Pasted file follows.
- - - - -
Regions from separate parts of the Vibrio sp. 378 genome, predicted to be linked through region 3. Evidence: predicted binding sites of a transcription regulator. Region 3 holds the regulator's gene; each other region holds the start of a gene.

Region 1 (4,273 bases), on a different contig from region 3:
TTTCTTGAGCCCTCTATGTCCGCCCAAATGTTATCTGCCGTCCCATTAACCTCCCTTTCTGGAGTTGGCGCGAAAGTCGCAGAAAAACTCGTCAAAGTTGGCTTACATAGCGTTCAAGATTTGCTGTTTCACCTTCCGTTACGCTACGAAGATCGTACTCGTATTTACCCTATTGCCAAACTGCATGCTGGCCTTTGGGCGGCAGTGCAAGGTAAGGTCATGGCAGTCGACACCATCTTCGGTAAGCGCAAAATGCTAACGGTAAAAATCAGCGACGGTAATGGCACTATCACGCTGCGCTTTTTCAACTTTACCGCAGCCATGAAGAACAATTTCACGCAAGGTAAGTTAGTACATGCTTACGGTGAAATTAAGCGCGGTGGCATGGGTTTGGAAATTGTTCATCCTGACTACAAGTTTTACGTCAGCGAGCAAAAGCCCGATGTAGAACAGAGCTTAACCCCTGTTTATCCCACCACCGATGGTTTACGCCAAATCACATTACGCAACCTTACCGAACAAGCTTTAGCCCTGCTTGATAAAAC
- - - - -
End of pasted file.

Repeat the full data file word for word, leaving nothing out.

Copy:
Regions from separate parts of the Vibrio sp. 378 genome, predicted to be linked through region 3. Evidence: predicted binding sites of a transcription regulator. Region 3 holds the regulator's gene; each other region holds the start of a gene.

Region 1 (4,273 bases), on a different contig from region 3:
TTTCTTGAGCCCTCTATGTCCGCCCAAATGTTATCTGCCGTCCCATTAACCTCCCTTTCTGGAGTTGGCGCGAAAGTCGCAGAAAAACTCGTCAAAGTTGGCTTACATAGCGTTCAAGATTTGCTGTTTCACCTTCCGTTACGCTACGAAGATCGTACTCGTATTTACCCTATTGCCAAACTGCATGCTGGCCTTTGGGCGGCAGTGCAAGGTAAGGTCATGGCAGTCGACACCATCTTCGGTAAGCGCAAAATGCTAACGGTAAAAATCAGCGACGGTAATGGCACTATCACGCTGCGCTTTTTCAACTTTACCGCAGCCATGAAGAACAATTTCACGCAAGGTAAGTTAGTACATGCTTACGGTGAAATTAAGCGCGGTGGCATGGGTTTGGAAATTGTTCATCCTGACTACAAGTTTTACGTCAGCGAGCAAAAGCCCGATGTAGAACAGAGCTTAACCCCTGTTTATCCCACCACCGATGGTTTACGCCAAATCACATTACGCAACCTTACCGAACAAGCTTTAGCCCTGCTTGATAAAAC